The Reelist is a column featuring Kristen Page-Kirby’s musings on movies. For the Washington Post’s review of “Moana,” click here.
Since “Snow White and the Seven Dwarfs” came out in 1937, Disney has made major advances in many areas. “Moana” showcases three of them: hair, water and princesses.
Let’s begin with the first two: Set in the generically Polynesian Pacific, the animated film moves from a lush island to a constantly undulating sea, and every curl of the characters’ hair and every ripple on the ocean is so lovingly constructed that “Moana” is easily the most visually beautiful movie Disney has ever made.
It’s also the most self-referential. Not only with in-jokes, but in addressing head-on the phenomenon that is the Disney Princess Industrial Complex.
Moana (Auli’i Cravalho) is the daughter of a chief, and her island is imperiled by an environmental threat. Against the wishes of her father, she sets out on a canoe (accompanied by Heihei, a rooster who is a few brains short of a bucket) to right the wrong and save her home. Along the way, she runs into shape-shifting demigod Maui (Dwayne Johnson), who repeatedly and snidely calls her “Princess.” Moana clarifies that she is not a princess, she is “the daughter of the chief.” “Look,” Maui says, “if you wear a dress and have an animal sidekick, you’re a princess.”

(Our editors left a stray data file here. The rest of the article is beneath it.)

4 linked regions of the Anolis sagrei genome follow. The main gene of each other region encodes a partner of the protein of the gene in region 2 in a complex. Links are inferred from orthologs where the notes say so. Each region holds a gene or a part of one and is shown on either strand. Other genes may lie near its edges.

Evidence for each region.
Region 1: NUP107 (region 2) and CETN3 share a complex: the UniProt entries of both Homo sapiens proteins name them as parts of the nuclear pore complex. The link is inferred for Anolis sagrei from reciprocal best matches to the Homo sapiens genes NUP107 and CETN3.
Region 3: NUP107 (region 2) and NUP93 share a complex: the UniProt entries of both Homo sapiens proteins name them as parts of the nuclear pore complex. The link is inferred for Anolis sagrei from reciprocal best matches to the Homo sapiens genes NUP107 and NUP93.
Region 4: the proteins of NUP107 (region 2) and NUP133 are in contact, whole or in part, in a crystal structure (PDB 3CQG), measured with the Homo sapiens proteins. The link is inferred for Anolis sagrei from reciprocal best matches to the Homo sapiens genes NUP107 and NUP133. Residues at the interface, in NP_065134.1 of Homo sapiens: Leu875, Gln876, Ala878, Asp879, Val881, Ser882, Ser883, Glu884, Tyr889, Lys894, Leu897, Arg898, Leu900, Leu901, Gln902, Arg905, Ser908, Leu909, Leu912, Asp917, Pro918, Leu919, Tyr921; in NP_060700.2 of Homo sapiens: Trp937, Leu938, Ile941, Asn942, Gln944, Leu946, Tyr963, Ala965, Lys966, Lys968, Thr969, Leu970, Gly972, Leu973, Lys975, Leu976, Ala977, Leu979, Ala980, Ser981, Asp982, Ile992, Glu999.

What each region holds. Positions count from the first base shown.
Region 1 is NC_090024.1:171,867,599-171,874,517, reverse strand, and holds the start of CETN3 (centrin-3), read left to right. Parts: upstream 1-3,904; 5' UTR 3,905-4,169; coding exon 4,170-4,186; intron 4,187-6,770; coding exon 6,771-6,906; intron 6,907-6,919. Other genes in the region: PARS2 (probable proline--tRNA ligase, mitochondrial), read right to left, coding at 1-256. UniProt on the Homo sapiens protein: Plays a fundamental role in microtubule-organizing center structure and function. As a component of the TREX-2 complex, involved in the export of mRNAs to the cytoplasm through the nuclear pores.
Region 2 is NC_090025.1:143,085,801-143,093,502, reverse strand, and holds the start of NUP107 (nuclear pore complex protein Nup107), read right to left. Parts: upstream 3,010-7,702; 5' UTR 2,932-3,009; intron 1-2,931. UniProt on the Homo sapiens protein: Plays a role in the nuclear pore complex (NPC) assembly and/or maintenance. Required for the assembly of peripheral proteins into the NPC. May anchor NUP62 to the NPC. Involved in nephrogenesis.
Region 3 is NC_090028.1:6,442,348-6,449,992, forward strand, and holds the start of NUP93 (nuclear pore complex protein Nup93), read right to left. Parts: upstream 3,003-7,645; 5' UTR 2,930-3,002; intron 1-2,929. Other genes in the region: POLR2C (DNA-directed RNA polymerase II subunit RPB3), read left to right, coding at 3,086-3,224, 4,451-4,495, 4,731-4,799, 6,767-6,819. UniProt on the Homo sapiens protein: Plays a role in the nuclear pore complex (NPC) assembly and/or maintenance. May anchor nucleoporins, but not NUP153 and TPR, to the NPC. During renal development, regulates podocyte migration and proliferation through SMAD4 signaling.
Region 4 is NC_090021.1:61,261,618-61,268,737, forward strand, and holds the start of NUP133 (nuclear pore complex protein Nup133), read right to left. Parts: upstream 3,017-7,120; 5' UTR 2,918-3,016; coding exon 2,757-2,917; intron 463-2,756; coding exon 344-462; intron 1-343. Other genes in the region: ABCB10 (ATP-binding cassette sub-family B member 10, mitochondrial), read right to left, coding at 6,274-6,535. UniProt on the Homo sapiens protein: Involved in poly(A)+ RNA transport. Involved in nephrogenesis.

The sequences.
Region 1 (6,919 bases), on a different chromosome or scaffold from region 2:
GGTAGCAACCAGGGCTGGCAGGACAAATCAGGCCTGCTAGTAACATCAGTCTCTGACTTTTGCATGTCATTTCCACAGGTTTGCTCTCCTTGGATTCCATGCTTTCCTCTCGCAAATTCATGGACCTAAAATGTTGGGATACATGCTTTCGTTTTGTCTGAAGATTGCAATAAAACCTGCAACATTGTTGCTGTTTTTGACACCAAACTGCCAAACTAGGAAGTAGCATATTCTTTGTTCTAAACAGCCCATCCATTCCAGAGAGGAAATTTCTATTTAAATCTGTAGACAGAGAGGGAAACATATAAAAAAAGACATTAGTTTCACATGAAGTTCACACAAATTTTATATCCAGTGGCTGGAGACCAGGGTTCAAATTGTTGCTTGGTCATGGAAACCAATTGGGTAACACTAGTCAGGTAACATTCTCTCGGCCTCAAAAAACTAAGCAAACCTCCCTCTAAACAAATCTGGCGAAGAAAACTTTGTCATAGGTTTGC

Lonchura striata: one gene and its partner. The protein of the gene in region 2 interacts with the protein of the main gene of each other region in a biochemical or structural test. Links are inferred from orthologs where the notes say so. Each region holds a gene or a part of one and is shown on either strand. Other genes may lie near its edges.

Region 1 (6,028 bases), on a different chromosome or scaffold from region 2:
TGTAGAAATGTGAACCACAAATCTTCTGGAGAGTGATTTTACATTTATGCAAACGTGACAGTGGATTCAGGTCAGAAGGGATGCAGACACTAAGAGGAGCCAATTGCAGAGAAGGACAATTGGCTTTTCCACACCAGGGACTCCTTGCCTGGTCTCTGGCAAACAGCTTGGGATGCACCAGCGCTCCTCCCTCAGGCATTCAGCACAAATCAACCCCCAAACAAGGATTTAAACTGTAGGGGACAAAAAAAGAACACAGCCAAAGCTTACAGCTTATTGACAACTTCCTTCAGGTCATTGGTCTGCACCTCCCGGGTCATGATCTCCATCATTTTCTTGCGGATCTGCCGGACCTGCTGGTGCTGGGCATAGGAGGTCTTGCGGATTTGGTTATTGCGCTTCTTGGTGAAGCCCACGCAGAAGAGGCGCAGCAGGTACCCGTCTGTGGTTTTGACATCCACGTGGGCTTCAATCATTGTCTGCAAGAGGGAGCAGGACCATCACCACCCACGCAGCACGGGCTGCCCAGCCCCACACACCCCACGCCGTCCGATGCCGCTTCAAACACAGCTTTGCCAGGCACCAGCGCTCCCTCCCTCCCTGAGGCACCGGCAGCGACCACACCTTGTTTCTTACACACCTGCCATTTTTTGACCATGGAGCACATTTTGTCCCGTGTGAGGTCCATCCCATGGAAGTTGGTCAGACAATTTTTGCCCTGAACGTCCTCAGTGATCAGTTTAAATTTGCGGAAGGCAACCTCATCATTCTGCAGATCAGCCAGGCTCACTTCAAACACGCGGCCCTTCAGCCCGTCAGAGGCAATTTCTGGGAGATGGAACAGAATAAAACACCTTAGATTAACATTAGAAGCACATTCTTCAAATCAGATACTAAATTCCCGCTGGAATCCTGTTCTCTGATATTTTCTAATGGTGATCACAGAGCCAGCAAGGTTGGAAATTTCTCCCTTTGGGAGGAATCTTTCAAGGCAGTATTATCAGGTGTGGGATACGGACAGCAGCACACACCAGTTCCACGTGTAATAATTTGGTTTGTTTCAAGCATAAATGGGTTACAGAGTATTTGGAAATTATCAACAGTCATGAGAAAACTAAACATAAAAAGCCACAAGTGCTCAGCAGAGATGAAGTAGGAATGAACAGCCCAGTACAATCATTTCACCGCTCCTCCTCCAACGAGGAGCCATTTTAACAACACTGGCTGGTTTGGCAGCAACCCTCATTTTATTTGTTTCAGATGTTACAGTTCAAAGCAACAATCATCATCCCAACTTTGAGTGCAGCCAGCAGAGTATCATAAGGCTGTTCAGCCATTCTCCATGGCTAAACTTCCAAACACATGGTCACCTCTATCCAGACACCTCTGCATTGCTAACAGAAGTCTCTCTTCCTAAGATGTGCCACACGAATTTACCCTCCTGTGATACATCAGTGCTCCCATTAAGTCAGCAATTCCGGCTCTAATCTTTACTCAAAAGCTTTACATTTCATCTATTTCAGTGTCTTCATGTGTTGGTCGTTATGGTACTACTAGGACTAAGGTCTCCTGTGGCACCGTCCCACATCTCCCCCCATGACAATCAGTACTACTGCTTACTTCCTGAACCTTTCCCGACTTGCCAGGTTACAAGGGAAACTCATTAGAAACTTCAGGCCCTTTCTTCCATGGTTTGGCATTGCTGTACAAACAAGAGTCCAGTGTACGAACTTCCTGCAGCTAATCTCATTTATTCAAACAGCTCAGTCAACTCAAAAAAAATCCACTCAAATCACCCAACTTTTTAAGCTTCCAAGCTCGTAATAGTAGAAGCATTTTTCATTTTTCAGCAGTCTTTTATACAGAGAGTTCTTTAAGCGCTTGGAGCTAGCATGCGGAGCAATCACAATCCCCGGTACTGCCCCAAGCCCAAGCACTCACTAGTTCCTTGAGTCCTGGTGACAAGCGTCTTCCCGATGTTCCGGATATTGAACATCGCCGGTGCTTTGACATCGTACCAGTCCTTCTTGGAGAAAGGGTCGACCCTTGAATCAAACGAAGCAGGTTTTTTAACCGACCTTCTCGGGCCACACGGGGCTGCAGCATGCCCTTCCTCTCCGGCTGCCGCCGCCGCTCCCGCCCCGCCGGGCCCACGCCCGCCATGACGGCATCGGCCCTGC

That is, in fact, the most accurate description of Disney princesses ever written. For Disney, “princess” has just been shorthand for “girl at center of movie,” probably because women and girls have had to earn the right to even BE at the center of a movie — and being a princess was, for a long time, the only way for a woman to be seen as having a story worth telling.
Disney has (thankfully) slowly been shifting away from that; most of its modern princesses are actually fairly anti-princess. Merida and Jasmine resist the strictures their roles place on them; Tiana marries a prince and then opens her restaurant anyway; and Elsa (who is a QUEEN for most of “Frozen”) literally flees from power. Being a princess became a burden to be shouldered, not a goal to be achieved by marrying the right blandly handsome guy.
Moana has a more complex relationship with what a princess is. She genuinely wants to serve her people and believes she would lead well. Leading well, though, would leave her personally unsatisfied. But leaving the island would hurt the people she loves, and she’d be abandoning a part of herself. For Moana, being a princess is neither goal nor burden — but at the same time, it’s both.
A lot of women (and girls) have that sort of relationship with the structures and strictures of femininity. As an unabashed feminist, I’m genuinely embarrassed that my husband takes care of all my car maintenance and I don’t even know how to start our lawn mower. I believe with equal fervor in both body positivity and the power of Spanx.
Maui’s dismissive definition shows how irrelevant the very notion of “princess” in the Disney sense has become. Moana isn’t a princess, and she is, and it doesn’t matter, just like how it really doesn’t matter how women embrace, reject or ignore traditional symbols of femininity. Just get a dress (or pants, if you want) and an animal sidekick, and you’re good.